President ‘out of touch with people’s plight’
FACED with street protests and international criticism over his security forces’ response, Colombia President Ivan Duque is coming across as erratic and out of touch with a country in crisis, analysts say.
Since April 28, hundreds of thousands of people have vented their frustrations against the government after poverty and violence has soared during the pandemic.
The trigger was a proposed tax reform that has since been withdrawn.
It’s not the first time Duque, 44, has faced social unrest against his presidency. In 2019, an unexpected student movement served as a warning.
After decades of stigmatisation against social protests, often associated with left-wing rebellions, young people who did not live through the darkest days of Colombia’s more than half-century of armed conflict with Marxist guerrillas have no qualms about demanding better living conditions. They’ve joined unions, indigenous people and others in taking to the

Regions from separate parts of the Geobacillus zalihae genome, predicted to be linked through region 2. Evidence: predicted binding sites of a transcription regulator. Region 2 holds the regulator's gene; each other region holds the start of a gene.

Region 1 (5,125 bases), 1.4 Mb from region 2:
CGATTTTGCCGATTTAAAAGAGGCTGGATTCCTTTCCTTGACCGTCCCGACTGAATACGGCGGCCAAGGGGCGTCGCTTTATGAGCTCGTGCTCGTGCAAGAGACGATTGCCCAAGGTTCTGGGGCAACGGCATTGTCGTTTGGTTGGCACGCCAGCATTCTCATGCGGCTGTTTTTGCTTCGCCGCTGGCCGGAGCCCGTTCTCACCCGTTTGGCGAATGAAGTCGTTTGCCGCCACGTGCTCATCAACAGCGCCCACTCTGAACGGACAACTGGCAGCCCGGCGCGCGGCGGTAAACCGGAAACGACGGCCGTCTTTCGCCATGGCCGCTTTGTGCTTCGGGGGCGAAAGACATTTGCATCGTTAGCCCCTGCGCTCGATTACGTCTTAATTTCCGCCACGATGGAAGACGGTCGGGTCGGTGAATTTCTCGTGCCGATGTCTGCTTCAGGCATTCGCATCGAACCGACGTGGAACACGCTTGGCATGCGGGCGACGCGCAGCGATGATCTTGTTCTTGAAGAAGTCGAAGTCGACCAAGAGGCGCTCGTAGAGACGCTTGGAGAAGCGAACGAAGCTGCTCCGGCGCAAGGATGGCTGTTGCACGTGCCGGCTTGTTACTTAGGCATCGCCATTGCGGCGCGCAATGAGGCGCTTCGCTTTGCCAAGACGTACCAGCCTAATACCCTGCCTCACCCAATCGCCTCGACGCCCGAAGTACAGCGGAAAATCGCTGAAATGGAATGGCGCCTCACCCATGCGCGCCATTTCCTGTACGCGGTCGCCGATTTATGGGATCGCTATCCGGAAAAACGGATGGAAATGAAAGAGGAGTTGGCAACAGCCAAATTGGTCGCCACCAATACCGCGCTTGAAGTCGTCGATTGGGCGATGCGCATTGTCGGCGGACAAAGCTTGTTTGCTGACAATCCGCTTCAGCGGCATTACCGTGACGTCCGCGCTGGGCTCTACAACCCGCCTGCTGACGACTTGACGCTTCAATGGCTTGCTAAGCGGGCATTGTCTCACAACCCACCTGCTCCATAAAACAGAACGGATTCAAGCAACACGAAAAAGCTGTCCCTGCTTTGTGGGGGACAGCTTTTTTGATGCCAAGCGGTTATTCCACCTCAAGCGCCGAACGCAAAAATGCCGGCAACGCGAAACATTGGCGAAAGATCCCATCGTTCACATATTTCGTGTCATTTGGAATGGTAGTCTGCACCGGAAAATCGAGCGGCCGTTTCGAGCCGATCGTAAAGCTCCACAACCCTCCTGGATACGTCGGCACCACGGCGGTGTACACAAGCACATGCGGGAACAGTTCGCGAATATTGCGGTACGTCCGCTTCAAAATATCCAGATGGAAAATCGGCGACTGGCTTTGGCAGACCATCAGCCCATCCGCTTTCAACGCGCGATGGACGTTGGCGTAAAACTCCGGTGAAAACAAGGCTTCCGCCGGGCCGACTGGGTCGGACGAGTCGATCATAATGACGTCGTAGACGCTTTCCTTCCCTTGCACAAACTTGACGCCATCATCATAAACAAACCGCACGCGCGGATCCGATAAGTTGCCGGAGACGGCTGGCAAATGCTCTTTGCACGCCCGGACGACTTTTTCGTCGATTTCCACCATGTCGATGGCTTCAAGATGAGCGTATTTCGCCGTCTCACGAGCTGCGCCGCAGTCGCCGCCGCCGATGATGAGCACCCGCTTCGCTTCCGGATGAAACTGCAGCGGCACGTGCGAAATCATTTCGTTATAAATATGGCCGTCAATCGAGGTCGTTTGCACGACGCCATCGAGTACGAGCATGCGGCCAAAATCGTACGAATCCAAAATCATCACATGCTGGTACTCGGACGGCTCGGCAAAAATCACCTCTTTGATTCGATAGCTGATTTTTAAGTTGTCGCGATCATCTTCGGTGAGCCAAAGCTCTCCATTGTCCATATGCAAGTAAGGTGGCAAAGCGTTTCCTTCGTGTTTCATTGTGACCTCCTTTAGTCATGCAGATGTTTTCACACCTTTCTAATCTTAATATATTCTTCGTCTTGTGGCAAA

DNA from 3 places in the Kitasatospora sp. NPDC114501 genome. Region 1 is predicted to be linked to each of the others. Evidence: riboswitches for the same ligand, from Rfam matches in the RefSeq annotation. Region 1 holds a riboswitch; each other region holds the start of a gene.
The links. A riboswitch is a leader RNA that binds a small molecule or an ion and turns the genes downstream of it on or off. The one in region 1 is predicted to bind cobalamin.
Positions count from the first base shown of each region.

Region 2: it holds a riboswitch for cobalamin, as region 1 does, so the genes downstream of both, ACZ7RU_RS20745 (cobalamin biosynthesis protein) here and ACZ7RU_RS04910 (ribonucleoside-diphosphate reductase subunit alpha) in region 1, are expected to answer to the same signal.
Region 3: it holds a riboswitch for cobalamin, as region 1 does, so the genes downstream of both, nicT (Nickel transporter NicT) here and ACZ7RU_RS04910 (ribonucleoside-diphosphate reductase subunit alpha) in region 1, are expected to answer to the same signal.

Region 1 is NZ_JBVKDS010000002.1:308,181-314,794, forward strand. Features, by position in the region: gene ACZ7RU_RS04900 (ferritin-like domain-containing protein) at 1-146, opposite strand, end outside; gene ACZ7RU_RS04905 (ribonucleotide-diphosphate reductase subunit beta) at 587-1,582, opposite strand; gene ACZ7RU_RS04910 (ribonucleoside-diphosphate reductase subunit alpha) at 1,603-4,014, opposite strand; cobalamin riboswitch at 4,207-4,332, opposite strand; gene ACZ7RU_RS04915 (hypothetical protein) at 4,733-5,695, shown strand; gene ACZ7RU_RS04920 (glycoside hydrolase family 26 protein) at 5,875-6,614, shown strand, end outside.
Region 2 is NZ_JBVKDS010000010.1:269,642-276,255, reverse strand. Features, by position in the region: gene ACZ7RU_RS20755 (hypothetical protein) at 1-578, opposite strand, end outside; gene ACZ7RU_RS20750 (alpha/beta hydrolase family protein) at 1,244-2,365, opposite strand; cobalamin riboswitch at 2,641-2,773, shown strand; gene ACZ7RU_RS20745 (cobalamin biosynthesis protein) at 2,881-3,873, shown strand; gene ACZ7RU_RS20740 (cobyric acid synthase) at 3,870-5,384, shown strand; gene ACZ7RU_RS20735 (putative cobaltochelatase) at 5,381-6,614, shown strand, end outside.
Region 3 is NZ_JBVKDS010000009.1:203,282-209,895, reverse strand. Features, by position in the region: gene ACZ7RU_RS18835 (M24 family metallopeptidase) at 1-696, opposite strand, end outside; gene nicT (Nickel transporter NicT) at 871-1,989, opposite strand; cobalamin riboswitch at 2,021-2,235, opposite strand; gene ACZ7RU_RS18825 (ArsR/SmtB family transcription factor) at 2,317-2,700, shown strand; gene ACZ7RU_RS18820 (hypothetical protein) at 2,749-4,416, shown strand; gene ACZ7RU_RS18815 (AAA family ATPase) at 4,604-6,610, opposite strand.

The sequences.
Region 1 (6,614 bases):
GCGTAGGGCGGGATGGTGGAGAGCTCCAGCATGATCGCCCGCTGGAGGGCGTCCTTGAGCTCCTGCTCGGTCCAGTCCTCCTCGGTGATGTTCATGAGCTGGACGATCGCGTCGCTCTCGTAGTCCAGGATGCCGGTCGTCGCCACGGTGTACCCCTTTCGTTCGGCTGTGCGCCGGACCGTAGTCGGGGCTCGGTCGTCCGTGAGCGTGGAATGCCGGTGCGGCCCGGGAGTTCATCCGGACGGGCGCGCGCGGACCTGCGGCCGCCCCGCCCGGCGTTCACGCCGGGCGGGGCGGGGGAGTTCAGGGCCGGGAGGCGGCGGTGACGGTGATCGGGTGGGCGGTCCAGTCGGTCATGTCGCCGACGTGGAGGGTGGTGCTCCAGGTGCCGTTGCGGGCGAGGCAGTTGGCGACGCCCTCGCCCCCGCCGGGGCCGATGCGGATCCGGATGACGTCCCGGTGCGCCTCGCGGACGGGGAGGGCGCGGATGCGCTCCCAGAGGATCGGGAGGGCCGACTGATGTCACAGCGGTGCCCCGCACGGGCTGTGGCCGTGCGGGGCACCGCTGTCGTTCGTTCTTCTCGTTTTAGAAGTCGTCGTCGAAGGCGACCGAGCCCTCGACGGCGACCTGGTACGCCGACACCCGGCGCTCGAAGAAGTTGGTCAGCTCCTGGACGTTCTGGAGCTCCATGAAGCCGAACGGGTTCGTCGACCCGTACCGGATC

streets recently in what have largely been peaceful protests. However, some have descended into violence with at least 26 people dying and more than 1500 injured.
The police response to the protests has come under fire from the UN, EU, US and rights organisations. Yet the government has insisted in its claim that the violence has been wrought by left-wing guerrillas and drug-traffickers infiltrating demonstrations.
Jairo Libreros, a political analyst at the Externado university, said Duque “seems to be isolated from reality”. Duque has proposed a dialogue with demonstrators but none of them were invited to the first talks among various government agencies and the business sector. The president’s move to deploy 47 500 police and armed forces on the streets served to confirm “the disconnect” between the government and the problems faced by the people.
Since the pandemic began, the disparity in death toll figures has left little confidence in the government’s official line. But for analyst Laura Gil, there are “so many videos” of police brutality that “the numbers hardly matter”. There’s also a lack of faith in the separation of powers.
The president failed to take into account expert opinion when launching the tax hike. It aimed to increase VAT and the taxpayer base. But with the economy ravaged by the pandemic, poverty has soared to 42.5% and unemployment is up to 16.8%. That’s on top of the 3 million Covid-19 cases and 77 000 deaths among the 50 million population.